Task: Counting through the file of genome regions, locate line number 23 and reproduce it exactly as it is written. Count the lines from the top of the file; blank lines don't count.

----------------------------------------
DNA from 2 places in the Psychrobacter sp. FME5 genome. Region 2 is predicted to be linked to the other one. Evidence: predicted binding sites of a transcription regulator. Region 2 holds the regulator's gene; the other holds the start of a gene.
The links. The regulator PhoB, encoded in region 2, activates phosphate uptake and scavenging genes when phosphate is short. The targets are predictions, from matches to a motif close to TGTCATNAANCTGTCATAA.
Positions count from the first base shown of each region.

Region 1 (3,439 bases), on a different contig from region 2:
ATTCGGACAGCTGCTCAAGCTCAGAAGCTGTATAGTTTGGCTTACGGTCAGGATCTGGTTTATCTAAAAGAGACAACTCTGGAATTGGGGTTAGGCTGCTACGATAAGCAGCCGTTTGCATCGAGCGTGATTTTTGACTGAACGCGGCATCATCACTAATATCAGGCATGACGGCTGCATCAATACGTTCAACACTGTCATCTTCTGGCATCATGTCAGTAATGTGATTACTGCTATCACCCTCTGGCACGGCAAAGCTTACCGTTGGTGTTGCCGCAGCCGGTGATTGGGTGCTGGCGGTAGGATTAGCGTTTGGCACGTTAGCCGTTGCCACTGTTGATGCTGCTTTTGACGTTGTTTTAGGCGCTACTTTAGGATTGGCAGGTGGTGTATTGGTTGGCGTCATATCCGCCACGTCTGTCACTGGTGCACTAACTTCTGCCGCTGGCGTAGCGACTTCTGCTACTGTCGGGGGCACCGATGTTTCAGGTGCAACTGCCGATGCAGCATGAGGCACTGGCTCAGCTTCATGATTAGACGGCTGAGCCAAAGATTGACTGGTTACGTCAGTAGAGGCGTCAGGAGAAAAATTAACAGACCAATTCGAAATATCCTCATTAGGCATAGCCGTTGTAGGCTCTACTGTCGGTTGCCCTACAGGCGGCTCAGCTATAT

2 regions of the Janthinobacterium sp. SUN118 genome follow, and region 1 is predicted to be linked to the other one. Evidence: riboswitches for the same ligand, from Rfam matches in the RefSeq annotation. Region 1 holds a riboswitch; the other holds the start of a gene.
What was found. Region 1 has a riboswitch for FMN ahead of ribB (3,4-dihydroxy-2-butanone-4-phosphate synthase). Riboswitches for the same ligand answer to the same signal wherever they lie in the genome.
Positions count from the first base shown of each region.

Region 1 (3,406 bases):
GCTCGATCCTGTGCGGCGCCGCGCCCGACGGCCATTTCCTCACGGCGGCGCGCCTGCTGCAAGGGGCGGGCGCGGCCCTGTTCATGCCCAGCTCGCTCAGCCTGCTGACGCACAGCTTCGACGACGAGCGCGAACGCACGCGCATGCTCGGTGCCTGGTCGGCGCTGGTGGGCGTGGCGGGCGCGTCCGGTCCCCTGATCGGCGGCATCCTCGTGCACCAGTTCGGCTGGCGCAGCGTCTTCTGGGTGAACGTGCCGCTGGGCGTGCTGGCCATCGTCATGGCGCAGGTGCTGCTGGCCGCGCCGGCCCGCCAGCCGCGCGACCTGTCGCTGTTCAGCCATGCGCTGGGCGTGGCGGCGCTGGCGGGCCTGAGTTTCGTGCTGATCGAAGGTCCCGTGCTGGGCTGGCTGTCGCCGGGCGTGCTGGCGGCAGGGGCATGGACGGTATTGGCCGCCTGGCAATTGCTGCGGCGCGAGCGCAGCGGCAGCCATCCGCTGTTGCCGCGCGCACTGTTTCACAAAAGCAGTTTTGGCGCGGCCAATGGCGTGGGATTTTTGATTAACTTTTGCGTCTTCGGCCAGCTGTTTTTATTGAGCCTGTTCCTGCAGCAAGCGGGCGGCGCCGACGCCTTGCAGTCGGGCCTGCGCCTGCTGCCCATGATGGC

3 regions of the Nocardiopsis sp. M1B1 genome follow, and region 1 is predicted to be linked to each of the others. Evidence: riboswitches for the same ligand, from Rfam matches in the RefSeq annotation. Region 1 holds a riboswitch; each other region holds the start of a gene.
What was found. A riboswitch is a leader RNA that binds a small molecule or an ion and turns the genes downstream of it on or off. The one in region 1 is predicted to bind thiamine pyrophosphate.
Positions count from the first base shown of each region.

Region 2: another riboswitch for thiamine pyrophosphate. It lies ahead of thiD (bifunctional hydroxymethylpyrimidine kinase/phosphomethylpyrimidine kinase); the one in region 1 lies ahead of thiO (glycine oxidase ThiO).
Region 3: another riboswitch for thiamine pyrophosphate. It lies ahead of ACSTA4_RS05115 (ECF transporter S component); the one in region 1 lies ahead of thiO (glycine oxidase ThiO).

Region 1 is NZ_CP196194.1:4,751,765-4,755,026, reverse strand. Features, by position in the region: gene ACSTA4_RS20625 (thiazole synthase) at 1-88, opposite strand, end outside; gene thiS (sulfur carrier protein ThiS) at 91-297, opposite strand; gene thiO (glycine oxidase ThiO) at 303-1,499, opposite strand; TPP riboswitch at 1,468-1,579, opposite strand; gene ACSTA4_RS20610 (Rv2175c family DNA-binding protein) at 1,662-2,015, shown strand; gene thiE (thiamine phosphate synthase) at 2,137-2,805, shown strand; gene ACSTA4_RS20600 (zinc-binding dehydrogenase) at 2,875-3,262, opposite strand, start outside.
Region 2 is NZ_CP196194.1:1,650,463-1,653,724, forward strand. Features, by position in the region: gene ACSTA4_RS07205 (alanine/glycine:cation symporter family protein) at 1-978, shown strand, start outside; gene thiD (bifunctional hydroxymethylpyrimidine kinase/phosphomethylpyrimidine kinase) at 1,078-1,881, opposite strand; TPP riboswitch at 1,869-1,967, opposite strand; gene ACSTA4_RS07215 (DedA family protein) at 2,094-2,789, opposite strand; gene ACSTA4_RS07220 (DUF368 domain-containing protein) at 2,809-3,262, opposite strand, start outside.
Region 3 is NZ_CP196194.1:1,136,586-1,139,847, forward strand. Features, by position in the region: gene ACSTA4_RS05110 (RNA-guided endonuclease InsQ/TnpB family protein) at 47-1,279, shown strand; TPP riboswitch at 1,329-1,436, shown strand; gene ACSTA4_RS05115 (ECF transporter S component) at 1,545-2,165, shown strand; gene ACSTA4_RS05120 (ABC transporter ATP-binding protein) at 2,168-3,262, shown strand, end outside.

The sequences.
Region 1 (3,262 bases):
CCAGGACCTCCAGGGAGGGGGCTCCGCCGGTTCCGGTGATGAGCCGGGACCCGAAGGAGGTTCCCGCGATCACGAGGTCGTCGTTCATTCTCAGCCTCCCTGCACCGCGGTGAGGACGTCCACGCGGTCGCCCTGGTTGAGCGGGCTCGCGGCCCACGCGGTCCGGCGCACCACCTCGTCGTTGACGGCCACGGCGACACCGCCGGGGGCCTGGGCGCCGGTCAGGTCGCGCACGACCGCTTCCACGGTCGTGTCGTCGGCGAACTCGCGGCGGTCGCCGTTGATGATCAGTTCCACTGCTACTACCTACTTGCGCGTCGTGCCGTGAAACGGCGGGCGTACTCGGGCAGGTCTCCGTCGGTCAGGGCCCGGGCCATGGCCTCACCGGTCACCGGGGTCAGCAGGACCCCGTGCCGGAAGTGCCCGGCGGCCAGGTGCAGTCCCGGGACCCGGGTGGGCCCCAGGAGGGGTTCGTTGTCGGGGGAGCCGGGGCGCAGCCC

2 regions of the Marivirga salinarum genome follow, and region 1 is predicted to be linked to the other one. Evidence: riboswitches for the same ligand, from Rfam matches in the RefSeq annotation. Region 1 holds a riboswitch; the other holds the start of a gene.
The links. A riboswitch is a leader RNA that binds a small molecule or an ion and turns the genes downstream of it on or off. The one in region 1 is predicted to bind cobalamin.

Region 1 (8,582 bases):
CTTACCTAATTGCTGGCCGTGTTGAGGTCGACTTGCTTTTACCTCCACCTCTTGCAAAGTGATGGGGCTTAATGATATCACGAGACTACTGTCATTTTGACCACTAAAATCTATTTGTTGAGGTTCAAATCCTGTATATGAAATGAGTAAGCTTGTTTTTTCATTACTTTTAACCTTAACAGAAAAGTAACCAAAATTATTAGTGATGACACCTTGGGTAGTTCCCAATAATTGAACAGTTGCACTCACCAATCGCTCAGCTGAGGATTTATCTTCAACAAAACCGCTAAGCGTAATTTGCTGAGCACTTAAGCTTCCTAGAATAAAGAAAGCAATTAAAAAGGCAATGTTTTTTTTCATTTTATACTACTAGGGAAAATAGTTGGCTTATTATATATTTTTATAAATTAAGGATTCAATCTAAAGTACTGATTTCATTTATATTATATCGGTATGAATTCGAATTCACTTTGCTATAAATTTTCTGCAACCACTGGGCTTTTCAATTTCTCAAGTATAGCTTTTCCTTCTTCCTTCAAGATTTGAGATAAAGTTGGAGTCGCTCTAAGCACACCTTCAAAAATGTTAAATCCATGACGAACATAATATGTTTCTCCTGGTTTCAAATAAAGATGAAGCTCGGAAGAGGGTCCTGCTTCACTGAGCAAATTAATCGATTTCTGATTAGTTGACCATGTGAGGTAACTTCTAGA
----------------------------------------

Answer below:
The links. A riboswitch is a leader RNA that binds a small molecule or an ion and turns the genes downstream of it on or off. The one in region 1 is predicted to bind cobalamin.